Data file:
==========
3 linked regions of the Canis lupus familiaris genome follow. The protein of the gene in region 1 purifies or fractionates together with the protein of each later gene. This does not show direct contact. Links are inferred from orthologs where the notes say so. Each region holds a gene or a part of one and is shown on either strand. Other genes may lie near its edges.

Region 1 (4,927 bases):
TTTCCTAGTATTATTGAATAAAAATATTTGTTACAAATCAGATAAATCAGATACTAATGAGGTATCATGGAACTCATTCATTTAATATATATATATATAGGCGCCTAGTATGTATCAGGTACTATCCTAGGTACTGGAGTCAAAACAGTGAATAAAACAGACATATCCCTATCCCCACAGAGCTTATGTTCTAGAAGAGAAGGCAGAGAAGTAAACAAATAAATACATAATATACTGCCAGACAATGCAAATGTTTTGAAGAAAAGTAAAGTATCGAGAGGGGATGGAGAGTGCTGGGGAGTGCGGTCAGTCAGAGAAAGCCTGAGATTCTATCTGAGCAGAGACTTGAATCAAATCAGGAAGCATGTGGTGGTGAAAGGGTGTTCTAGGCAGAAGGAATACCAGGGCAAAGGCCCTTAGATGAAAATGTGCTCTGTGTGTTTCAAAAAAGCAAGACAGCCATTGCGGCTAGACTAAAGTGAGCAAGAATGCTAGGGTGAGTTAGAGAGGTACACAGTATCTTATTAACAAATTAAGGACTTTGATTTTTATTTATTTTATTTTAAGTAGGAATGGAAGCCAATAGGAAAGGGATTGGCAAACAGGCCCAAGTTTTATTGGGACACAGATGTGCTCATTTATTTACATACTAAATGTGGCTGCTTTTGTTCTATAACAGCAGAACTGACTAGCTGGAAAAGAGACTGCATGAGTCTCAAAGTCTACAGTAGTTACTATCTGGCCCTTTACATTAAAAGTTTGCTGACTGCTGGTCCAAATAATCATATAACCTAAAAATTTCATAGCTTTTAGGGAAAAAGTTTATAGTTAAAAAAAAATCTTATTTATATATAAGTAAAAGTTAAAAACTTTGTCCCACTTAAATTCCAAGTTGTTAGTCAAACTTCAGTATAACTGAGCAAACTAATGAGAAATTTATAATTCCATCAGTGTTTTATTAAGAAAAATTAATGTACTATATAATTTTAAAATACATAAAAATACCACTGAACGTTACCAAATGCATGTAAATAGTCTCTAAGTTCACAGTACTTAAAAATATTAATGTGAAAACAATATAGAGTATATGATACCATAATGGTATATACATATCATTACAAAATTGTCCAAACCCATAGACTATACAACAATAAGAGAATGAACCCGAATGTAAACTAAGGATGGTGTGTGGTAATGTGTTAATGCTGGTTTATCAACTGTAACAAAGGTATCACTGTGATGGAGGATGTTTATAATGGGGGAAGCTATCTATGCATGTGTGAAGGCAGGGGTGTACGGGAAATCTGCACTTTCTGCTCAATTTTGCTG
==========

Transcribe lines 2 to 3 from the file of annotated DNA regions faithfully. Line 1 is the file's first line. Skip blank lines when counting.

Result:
Region 1 (4,927 bases):
TTTCCTAGTATTATTGAATAAAAATATTTGTTACAAATCAGATAAATCAGATACTAATGAGGTATCATGGAACTCATTCATTTAATATATATATATATAGGCGCCTAGTATGTATCAGGTACTATCCTAGGTACTGGAGTCAAAACAGTGAATAAAACAGACATATCCCTATCCCCACAGAGCTTATGTTCTAGAAGAGAAGGCAGAGAAGTAAACAAATAAATACATAATATACTGCCAGACAATGCAAATGTTTTGAAGAAAAGTAAAGTATCGAGAGGGGATGGAGAGTGCTGGGGAGTGCGGTCAGTCAGAGAAAGCCTGAGATTCTATCTGAGCAGAGACTTGAATCAAATCAGGAAGCATGTGGTGGTGAAAGGGTGTTCTAGGCAGAAGGAATACCAGGGCAAAGGCCCTTAGATGAAAATGTGCTCTGTGTGTTTCAAAAAAGCAAGACAGCCATTGCGGCTAGACTAAAGTGAGCAAGAATGCTAGGGTGAGTTAGAGAGGTACACAGTATCTTATTAACAAATTAAGGACTTTGATTTTTATTTATTTTATTTTAAGTAGGAATGGAAGCCAATAGGAAAGGGATTGGCAAACAGGCCCAAGTTTTATTGGGACACAGATGTGCTCATTTATTTACATACTAAATGTGGCTGCTTTTGTTCTATAACAGCAGAACTGACTAGCTGGAAAAGAGACTGCATGAGTCTCAAAGTCTACAGTAGTTACTATCTGGCCCTTTACATTAAAAGTTTGCTGACTGCTGGTCCAAATAATCATATAACCTAAAAATTTCATAGCTTTTAGGGAAAAAGTTTATAGTTAAAAAAAAATCTTATTTATATATAAGTAAAAGTTAAAAACTTTGTCCCACTTAAATTCCAAGTTGTTAGTCAAACTTCAGTATAACTGAGCAAACTAATGAGAAATTTATAATTCCATCAGTGTTTTATTAAGAAAAATTAATGTACTATATAATTTTAAAATACATAAAAATACCACTGAACGTTACCAAATGCATGTAAATAGTCTCTAAGTTCACAGTACTTAAAAATATTAATGTGAAAACAATATAGAGTATATGATACCATAATGGTATATACATATCATTACAAAATTGTCCAAACCCATAGACTATACAACAATAAGAGAATGAACCCGAATGTAAACTAAGGATGGTGTGTGGTAATGTGTTAATGCTGGTTTATCAACTGTAACAAAGGTATCACTGTGATGGAGGATGTTTATAATGGGGGAAGCTATCTATGCATGTGTGAAGGCAGGGGTGTACGGGAAATCTGCACTTTCTGCTCAATTTTGCTG